Sherry Pagoto, PhD, an associate professor of medicine in the division of preventive and behavioral medicine at the University of Massachusetts Medical School, has been studying tanning behaviors for more than 10 years. She said, as with other addictions, many people tan as a way to escape reality or to cope with depression. "A lot of them are doing it as a way to relieve stress after classes, or after work, as a way to wind down. It isn't because it makes you look better," she said. Dr. Pagoto also believes what may be driving many of these addicts is a quick fix, and the rush of brain chemicals.
"It's more about medicating the mood," said Pagoto. "Some people do that by overeating, some people will smoke cigarettes, some people will do that by tanning." She said much like drinking or smoking, tanning can start out as a social activity but then may turn into an addiction. And for many young women, the addiction is also driven by peer pressure, she said.
Dr. Dorlen agrees. "The culprit may very well be the endorphins that are activated when they are under the sun," she said. "Research indicates that frequent tanning may be a type of substance abuse. Their brains are not very different than a person who gets a cigarette or UV rays." she said.
Dorlen cites a study published in the journal Addiction Biology in 2011 that examined the brain activity of people from tanning salons who went at least three days a week. Researchers from University of Texas Southwestern Medical Center used two different tanning beds to measure brain activity: one blocked ultraviolet rays and the other didn't. The brain imaging scans showed certain areas of the brain were activated only by the ultraviolet tanning bed, regions that are also activated among people with addiction. Even more, the researchers found participants knew when they were tanning in beds that didn't expose them to high levels of ultraviolet rays.
Recently, Dorlen said she worked with a 19-year-old college student who had a history of excessive tanning, and had been going to tanning booths several days a week over the last year. The young woman's parents sent her to Dorlen when she was diagnosed with a basal cell carcinoma on her left thigh, and soon after, she began binge-drinking. "She came to me because her parents were upset," said Dorlen. "She went from addictive behaviors of sitting in the sun and tanning booths to drinking."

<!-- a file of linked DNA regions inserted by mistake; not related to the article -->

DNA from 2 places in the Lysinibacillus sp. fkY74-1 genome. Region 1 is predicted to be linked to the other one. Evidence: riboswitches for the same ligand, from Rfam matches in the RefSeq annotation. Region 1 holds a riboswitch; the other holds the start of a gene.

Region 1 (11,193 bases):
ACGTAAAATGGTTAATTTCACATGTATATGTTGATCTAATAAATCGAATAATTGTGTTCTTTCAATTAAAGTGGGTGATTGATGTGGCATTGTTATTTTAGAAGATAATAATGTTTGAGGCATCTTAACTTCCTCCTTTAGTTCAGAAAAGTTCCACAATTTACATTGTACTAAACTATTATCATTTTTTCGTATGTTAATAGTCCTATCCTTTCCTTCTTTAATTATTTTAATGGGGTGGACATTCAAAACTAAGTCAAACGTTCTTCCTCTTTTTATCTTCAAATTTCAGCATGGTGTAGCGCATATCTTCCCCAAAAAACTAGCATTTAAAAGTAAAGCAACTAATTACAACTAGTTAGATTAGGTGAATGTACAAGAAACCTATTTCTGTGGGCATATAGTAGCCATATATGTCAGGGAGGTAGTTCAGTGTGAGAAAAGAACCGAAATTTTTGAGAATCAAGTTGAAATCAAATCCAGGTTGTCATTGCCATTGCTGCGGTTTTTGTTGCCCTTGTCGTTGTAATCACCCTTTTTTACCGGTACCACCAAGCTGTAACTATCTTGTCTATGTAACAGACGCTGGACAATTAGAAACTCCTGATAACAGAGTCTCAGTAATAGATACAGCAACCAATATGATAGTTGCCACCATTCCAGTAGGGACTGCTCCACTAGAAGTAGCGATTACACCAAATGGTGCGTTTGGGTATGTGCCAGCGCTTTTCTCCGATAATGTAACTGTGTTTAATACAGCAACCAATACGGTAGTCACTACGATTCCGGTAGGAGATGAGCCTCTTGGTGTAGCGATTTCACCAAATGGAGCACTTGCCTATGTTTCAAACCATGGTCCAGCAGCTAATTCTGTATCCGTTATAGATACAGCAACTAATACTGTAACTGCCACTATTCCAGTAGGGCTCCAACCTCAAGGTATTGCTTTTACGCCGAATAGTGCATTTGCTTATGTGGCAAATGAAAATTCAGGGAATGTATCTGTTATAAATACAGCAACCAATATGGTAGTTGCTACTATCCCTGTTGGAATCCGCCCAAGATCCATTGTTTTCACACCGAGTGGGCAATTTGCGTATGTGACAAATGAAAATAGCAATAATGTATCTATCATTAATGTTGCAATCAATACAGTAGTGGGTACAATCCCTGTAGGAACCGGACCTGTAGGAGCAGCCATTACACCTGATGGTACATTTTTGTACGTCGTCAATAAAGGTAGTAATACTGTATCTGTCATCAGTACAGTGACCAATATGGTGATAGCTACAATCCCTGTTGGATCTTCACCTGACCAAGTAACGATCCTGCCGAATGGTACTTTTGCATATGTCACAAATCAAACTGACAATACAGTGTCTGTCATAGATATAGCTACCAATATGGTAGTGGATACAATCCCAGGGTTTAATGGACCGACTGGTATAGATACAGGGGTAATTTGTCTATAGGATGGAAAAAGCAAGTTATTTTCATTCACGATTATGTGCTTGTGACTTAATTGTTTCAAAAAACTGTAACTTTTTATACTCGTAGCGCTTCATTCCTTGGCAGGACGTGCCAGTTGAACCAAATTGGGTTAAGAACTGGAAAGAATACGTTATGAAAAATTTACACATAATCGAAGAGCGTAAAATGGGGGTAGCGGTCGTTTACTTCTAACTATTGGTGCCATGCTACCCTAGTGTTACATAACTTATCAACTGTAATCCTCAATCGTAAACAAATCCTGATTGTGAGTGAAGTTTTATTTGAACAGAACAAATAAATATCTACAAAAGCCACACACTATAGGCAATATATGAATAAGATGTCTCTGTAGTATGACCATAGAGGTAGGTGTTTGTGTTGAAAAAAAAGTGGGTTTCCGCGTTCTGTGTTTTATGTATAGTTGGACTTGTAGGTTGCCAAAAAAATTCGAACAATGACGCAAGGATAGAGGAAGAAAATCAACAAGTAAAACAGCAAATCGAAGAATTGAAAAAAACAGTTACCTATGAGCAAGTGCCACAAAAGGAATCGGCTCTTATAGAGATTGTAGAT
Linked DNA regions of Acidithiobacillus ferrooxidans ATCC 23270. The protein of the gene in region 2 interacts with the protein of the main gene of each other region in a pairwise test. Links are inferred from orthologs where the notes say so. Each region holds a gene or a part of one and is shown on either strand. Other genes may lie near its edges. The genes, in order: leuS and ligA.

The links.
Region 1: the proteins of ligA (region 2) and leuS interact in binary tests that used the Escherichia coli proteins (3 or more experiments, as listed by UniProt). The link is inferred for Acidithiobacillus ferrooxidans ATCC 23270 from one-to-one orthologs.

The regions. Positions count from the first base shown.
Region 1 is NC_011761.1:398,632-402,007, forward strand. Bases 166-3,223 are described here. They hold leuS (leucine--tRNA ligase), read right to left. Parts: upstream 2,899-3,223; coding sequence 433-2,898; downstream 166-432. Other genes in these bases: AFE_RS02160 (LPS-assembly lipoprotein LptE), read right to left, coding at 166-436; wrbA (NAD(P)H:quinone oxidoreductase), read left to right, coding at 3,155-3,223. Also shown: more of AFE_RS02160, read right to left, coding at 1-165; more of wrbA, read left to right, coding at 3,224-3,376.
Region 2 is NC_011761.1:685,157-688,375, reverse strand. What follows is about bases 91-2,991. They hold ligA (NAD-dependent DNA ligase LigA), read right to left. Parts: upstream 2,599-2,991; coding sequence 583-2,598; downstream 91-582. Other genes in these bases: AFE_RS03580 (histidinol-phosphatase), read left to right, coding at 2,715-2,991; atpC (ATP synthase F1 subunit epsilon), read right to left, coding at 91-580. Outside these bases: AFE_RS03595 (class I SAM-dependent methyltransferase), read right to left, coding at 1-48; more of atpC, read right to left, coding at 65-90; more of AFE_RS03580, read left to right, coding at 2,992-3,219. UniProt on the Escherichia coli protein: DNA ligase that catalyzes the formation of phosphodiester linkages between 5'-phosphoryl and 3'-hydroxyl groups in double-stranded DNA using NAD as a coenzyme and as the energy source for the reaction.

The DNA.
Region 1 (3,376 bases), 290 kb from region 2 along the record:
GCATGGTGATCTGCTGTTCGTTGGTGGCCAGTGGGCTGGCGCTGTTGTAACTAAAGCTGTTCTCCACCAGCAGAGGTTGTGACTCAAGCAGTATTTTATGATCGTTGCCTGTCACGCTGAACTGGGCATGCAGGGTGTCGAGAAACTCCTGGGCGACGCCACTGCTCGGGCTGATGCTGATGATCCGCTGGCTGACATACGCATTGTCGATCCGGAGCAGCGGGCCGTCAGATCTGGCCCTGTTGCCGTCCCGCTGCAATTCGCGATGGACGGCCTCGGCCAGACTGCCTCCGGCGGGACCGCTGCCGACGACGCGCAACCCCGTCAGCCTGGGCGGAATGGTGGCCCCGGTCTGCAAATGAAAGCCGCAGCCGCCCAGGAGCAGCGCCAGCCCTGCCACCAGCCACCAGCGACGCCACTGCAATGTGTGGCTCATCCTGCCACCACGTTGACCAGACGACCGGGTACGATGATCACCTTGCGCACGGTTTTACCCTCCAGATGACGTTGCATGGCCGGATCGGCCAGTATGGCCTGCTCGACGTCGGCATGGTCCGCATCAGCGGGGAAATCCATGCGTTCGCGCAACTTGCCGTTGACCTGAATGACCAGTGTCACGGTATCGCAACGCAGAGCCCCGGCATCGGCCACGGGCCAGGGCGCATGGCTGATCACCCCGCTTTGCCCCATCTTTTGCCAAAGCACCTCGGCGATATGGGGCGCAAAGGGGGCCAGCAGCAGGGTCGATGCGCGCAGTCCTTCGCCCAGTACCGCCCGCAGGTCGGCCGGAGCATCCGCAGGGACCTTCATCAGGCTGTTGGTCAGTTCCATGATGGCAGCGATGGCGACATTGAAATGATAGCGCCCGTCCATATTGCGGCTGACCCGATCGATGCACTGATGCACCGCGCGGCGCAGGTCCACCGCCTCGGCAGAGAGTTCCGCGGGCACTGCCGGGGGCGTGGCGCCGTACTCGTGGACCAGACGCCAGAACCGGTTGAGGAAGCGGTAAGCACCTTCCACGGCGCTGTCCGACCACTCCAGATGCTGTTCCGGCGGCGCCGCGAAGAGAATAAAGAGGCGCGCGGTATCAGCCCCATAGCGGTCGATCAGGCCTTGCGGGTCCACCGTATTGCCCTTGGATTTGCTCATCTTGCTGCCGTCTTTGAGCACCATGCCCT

Some young women also become addicted to tanning as an expression of a deeply warped self-image, a psychiatric condition called body dysmorphic disorder, in which one's self-perception is not at all informed by reality. "Tanorexics are like anorexics," said Dorlen. "You look at yourself as skin and bones.They'll say, I'm sorry I see myself as fat, in the same way that a tanorexic would say I'm not tan."
And it turns out that these behaviors sometimes even coexist. One study, published in Psychiatric Quarterly in 2006, looked at the tanning behaviors of anorexics. Among the 200 study subjects, 25 percent were found to engage in body dysmorphic disorder tanning, and 52 percent of these compulsive tanners had received some type of dermatological treatment.
Helping Tanorexics Heal
Managing a tanning addiction can be complicated, said Dorlen, because it is usually informed by another underlying issue. Some experts have found that the treatments that work for other addictions, such as smoking or drinking, can be equally effective on tanning addicts. Dorlen said she uses a cognitive behavior therapy and strategies to "target dysfunctional thinking and to increase awareness of self-harm." Dorlen said typically she also works to treat the patient's depression. "I believe this is a problem that's more than skin deep. The goal is to get beneath it. I try to understand the psychological factors that lead a person to self medicate."